We have tested how Blender behaves on each operating system and we have even found that the geometry density required to result in weakened viewport performance is reduced significantly on Windows Vista.
We also experienced a crash after using the Bevel modifier on one of our objects, something that does not happen on Windows 11.
We also tested how Blender would behave when attempting a render. On an older operating system. While the render of a simple sample scene works on an older operating system, increasing the complexity did result in Blender refusing to begin the rendering process at one stage.
It is recommended if using the most recent version of Blender to check the system requirements from the Blender website. Make sure that you are using an operating system that is directly supported by your current version of Blender 3D.
Not Updating The Driver To Your Graphics Card Can Also Cause Issues
One of the hidden issues that a lot of people may not be aware of is the graphics driver. Like many other 3D modeling applications, Blender requires that your graphics driver for your GPU is up to date as often as possible.
If you are using an older version of your graphics driver then you may not have access to certain features in the background that can improve performance in applications like Blender 3D.
This also increases the risk of blender failing during the rendering process as not upgrading your graphics driver can reduce the effectiveness of your GPU when rendering on the most recent version of the software.
Whether using an NVIDIA or AMD graphics card, you should research how you can upgrade the graphics driver on a regular basis.
You should be able to access your graphics card settings from your control panel. Locate your graphics card on your device and then make sure that the graphics driver is set up to the current version.
If it is not, there will likely be a link that will take you to a download page where you can install the latest driver of your GPU.
What Changes Can I Make To Prevent My Render From Failing?
If your blender software crashes while rendering, then it’s likely that your hardware is unable to calculate the geometry, lighting, and materials of the scene you have created.
So the best way to prevent your renders from failing is going to be to edit your scene to reduce its intensity on your hardware.
There are a variety of different ways in which you can do this, and not all of them require you to actually change the object’s positioning of your scene. For example, you could go to the properties panel and you can change some of the render settings there such as the base resolution.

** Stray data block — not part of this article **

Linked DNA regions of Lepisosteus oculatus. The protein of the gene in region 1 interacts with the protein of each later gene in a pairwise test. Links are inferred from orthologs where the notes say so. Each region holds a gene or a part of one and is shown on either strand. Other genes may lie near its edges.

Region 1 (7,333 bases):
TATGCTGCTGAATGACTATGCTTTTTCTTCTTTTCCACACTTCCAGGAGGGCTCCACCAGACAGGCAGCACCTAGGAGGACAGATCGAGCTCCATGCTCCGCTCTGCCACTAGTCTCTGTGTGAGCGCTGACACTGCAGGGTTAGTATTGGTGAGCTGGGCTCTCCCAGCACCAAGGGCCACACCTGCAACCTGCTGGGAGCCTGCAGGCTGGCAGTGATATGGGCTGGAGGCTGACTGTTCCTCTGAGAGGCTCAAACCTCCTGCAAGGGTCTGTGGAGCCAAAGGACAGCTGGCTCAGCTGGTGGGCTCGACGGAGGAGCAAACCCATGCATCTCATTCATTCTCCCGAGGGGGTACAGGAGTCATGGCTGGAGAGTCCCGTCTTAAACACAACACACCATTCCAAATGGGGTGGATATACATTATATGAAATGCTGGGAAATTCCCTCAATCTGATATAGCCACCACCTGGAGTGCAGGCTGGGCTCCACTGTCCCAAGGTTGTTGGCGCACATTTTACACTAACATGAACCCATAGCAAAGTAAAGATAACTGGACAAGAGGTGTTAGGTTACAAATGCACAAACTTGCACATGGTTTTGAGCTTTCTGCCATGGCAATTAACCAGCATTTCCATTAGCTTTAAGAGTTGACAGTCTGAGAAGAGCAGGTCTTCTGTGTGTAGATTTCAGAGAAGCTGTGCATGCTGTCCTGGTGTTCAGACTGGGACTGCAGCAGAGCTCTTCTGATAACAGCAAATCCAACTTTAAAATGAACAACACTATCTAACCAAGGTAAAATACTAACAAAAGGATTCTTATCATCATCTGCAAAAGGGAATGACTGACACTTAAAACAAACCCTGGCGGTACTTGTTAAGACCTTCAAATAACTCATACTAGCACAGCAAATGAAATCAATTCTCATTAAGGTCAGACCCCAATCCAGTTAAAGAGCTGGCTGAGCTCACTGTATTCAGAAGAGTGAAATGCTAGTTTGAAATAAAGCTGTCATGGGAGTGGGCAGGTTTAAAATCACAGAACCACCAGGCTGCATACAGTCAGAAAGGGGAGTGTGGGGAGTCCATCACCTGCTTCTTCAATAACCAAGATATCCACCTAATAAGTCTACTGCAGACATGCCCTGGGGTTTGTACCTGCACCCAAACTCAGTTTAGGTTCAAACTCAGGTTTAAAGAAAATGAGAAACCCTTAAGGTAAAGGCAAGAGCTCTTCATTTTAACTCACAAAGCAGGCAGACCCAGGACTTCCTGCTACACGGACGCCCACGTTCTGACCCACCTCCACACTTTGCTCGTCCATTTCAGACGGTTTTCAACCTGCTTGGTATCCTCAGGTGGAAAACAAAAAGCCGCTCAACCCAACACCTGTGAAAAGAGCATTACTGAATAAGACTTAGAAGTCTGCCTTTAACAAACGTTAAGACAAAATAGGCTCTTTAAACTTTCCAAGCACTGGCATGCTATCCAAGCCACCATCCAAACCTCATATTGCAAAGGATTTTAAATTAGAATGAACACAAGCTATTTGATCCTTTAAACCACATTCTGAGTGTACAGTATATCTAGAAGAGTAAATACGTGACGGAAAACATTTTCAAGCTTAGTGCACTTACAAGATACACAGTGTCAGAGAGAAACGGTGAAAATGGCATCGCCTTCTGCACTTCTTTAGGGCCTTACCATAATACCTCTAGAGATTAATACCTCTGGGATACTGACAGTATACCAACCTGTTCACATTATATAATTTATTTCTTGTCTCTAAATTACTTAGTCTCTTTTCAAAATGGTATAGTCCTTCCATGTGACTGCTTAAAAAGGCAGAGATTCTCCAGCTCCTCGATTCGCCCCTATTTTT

If you’re trying to render your scene at a 4K resolution, you can try a smaller resolution size like 1440P or 1080P.
Alternatively, light bounces can have a significant effect on rendering times and intensity as well. So you can go to the same properties panel and you can reduce the number of light bounces in your scene.
Experiment with these values and then see what the best settings are for you without compromising the appearance of your project.
Material resolution is another factor that can influence your scene intensity. If you are using 4K textures for smaller models in your scene, consider replacing them for lower resolution textures.
If You Do Not Want To Change Your Scene Try This Instead…
In most cases, you’re not going to want to make any changes to the scene itself. But in addition to the methods already listed above, there are many ways in which you can edit the rendering process without making significant changes to your scene.
For single images consider using a lower sample count when rendering. If using these cycles render engine, you can dictate these sample counts as a means of defining the quality of your scene.
The higher the number of samples, the greater the quality. Experiment with a lower number of samples and then test out the render to see if it gives you the same result. If you find that the result is grainy, you can enable image denoising from the same properties menu. This will allow you to clean up any noise on your model and maintain much of the detail that you already had.
When it comes to animations, what you can try is rendering your animation as an image sequence instead of a movie file.
It’s actually far more likely for Blender to crash during an animation render than it is for a single image render. If attempting to render a movie file and blender crashes, you will lose the entire rendered file. So if you had spent three hours rendering the movie, then those three hours will have been wasted if Blender fails during the process.
However, if you render it as an image sequence, then each image that is rendered will be saved as a separate PNG file. If, for example, you have 120 frames to render and blender crashes after 100 frames, then the first 100 frames will have been saved.
You would then be able to go back to Blender. Set up your timeline to start from frame 101 and complete the rendering process from there. You can then use the video sequence editor to convert your image sequence into a movie file in a process that is a lot less taxing on your device and a lot faster.
Thanks For Reading The Article
We appreciate you taking the time to read through the article and we hope that you were able to find the information that you were looking for. We have compiled a list of additional topics that you may be interested in reading which you can see directly below.